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dc.contributor.authorBurian, Alfred
dc.contributor.authorGrosse, Julia
dc.contributor.authorWinder, Monika
dc.contributor.authorBoschker, Henricus T.S.
dc.creatorBurian, A.
dc.date.accessioned2019-12-02T11:08:47Z
dc.date.available2019-12-02T11:08:47Z
dc.date.issued2017-11-14
dc.identifier.citationBurian, A., Grosse, J., Winder, M. and Boschker, H.T., (2018). 'Nutrient deficiencies and the restriction of compensatory mechanisms in copepods'. Functional ecology, 32(3), pp.636-647. DOI: 10.1111/1365-2435.13016en_US
dc.identifier.issn02698463
dc.identifier.doi10.1111/1365-2435.13016
dc.identifier.urihttp://hdl.handle.net/10545/624302
dc.description.abstractThe flexible regulation of feeding behaviour and nutrient metabolism is a prerequisite for consumers to grow and survive under variable food conditions. Thus, it is essential to understand the ecological trade-offs that restrict regulatory mechanisms in consumers to evaluate the consequences of nutrient limitations for trophic interactions. Here, we assessed behavioural and physiological adjustments to nutrient deficiencies in copepods and examined whether energy limitation, food digestibility or co-limitation with a second nutrient restricted compensatory mechanisms. A combination of C-13-labelling and compound-specific stable isotope measurements revealed that copepods compensated nitrogen deficiencies by raising retention efficiencies of amino acids (AA). The costs of higher retention efficiencies were reflected in the doubling of structural fatty acids (FA), probably required for morphological adaptations of the gut. A depletion of highly unsaturated FA in storage lipids and their selective retention suggested that these FA became co-limiting and restricted a further increase in AA retention efficiencies. Copepods feeding on phosphorus-limited algae showed a marked increase in ingestion rates but were not fully able to compensate dietary deficiencies. The increase in ingestion rates was thereby not restricted by higher foraging costs because energy storage in copepods increased. Instead, thicker cell walls of nutrient-limited algae indicated that algal digestion resistance restricted the extent of surplus feeding. The strongly nutrient-specific response of copepods had large implications for recycling rates, growth efficiencies and the potential top-down control at the plant-animal interface. Compensatory mechanisms to mitigate nutrient deficiencies are therefore an essential aspect of trophic interactions and have the potential to alter the structure of food web.en_US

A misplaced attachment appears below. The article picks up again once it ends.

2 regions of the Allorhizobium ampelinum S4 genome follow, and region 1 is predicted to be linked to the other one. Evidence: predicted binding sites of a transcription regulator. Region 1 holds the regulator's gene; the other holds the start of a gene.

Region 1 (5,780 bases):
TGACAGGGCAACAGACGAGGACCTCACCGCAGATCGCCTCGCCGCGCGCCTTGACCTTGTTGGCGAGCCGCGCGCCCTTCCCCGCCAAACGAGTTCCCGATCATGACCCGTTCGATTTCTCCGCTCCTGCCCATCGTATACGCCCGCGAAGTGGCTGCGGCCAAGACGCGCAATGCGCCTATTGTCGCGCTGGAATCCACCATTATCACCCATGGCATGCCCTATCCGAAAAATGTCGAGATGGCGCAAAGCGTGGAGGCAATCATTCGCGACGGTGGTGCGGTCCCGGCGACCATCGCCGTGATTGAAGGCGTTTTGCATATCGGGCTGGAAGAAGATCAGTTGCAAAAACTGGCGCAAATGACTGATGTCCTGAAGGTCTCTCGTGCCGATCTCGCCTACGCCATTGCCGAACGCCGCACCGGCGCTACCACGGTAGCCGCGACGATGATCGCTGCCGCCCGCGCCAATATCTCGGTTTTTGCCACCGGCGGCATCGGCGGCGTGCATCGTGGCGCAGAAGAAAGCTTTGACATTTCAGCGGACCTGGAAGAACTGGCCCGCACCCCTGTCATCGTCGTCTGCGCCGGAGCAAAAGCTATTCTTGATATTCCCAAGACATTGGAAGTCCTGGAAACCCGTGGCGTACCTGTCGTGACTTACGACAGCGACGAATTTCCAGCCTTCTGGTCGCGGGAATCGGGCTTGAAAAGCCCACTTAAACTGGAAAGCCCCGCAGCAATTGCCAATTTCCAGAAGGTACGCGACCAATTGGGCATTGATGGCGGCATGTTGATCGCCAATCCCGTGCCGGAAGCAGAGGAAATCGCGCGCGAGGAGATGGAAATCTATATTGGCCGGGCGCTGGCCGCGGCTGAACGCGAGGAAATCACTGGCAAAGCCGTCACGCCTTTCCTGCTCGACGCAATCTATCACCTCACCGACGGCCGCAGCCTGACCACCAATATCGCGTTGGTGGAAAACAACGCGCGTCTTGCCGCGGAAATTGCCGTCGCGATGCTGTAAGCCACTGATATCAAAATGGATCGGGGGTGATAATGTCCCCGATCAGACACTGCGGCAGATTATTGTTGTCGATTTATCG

dc.description.sponsorshipFORMASen_US
dc.language.isoenen_US
dc.publisherBritish Ecological Societyen_US
dc.relation.ispartofFunctional Ecology
dc.relation.ispartofseries3en_US
dc.relation.urlhttps://besjournals.onlinelibrary.wiley.com/doi/abs/10.1111/1365-2435.13016en_US
dc.relation.urlhttp://su.diva-portal.org/smash/record.jsf?dswid=2220&pid=diva2%3A1197038&c=8&searchType=RESEARCH&language=en&query=&af=%5B%5D&aq=%5B%5B%7B%22author%22%3A%5B%22Burian%2C+Alfred%22%5D%7D%5D%5D&aq2=%5B%5B%5D%5D&aqe=%5B%5D&noOfRows=50&sortOrder=relevance_sort_desc&sortOrder2=title_sort_asc&onlyFullText=false&sf=allen_US
dc.rightsCC0 1.0 Universal*
dc.rights.urihttp://creativecommons.org/publicdomain/zero/1.0/*
dc.subjectamino aciden_US
dc.subjectco-limitationen_US
dc.subjectcompound-specific stable isotopesen_US
dc.subjectelemental stoichiometryen_US
dc.subjectfatty aciden_US
dc.subjectfood qualityen_US
dc.subjectpredator–prey interactionen_US
dc.subjectzooplanktonen_US
dc.titleNutrient deficiencies and the restriction of compensatory mechanisms in copepodsen_US
dc.typeArticleen_US
dc.contributor.departmentStockholm Universityen_US
dc.contributor.departmentUtrecht Universityen_US
dc.identifier.journalFunctional Ecologyen_US
dc.identifier.eid2-s2.0-85042670095
dc.identifier.scopusidSCOPUS_ID:85042670095
dc.relation.volume32
dcterms.dateAccepted2017-10-10
dc.author.detail785849en_US


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Except where otherwise noted, this item's license is described as CC0 1.0 Universal